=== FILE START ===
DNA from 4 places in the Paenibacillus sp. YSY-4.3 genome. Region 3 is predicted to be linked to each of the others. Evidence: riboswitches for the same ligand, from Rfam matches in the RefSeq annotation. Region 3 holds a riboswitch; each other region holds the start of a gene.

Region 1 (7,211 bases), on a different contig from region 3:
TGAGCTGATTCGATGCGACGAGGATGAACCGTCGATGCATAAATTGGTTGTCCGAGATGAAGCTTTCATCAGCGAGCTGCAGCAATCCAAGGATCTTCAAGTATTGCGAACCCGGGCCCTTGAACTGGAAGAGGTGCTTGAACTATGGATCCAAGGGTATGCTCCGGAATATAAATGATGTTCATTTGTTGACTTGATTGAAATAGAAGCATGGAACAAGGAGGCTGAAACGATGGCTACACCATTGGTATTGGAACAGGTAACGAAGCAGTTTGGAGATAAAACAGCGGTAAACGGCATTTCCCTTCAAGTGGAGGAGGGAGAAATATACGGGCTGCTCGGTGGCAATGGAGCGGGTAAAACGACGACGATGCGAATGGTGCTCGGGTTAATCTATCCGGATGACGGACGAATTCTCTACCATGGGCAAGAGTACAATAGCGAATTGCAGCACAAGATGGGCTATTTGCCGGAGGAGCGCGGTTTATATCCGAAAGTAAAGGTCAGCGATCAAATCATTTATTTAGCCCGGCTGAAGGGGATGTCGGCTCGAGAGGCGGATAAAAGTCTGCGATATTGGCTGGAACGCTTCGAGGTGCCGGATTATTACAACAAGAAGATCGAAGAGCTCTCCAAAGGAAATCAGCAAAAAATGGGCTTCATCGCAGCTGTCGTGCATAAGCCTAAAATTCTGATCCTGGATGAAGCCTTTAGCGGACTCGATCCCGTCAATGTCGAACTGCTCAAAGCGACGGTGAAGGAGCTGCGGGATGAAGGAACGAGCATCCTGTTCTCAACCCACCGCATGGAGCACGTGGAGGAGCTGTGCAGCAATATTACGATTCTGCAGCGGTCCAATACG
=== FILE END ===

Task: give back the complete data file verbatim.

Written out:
DNA from 4 places in the Paenibacillus sp. YSY-4.3 genome. Region 3 is predicted to be linked to each of the others. Evidence: riboswitches for the same ligand, from Rfam matches in the RefSeq annotation. Region 3 holds a riboswitch; each other region holds the start of a gene.

Region 1 (7,211 bases), on a different contig from region 3:
TGAGCTGATTCGATGCGACGAGGATGAACCGTCGATGCATAAATTGGTTGTCCGAGATGAAGCTTTCATCAGCGAGCTGCAGCAATCCAAGGATCTTCAAGTATTGCGAACCCGGGCCCTTGAACTGGAAGAGGTGCTTGAACTATGGATCCAAGGGTATGCTCCGGAATATAAATGATGTTCATTTGTTGACTTGATTGAAATAGAAGCATGGAACAAGGAGGCTGAAACGATGGCTACACCATTGGTATTGGAACAGGTAACGAAGCAGTTTGGAGATAAAACAGCGGTAAACGGCATTTCCCTTCAAGTGGAGGAGGGAGAAATATACGGGCTGCTCGGTGGCAATGGAGCGGGTAAAACGACGACGATGCGAATGGTGCTCGGGTTAATCTATCCGGATGACGGACGAATTCTCTACCATGGGCAAGAGTACAATAGCGAATTGCAGCACAAGATGGGCTATTTGCCGGAGGAGCGCGGTTTATATCCGAAAGTAAAGGTCAGCGATCAAATCATTTATTTAGCCCGGCTGAAGGGGATGTCGGCTCGAGAGGCGGATAAAAGTCTGCGATATTGGCTGGAACGCTTCGAGGTGCCGGATTATTACAACAAGAAGATCGAAGAGCTCTCCAAAGGAAATCAGCAAAAAATGGGCTTCATCGCAGCTGTCGTGCATAAGCCTAAAATTCTGATCCTGGATGAAGCCTTTAGCGGACTCGATCCCGTCAATGTCGAACTGCTCAAAGCGACGGTGAAGGAGCTGCGGGATGAAGGAACGAGCATCCTGTTCTCAACCCACCGCATGGAGCACGTGGAGGAGCTGTGCAGCAATATTACGATTCTGCAGCGGTCCAATACG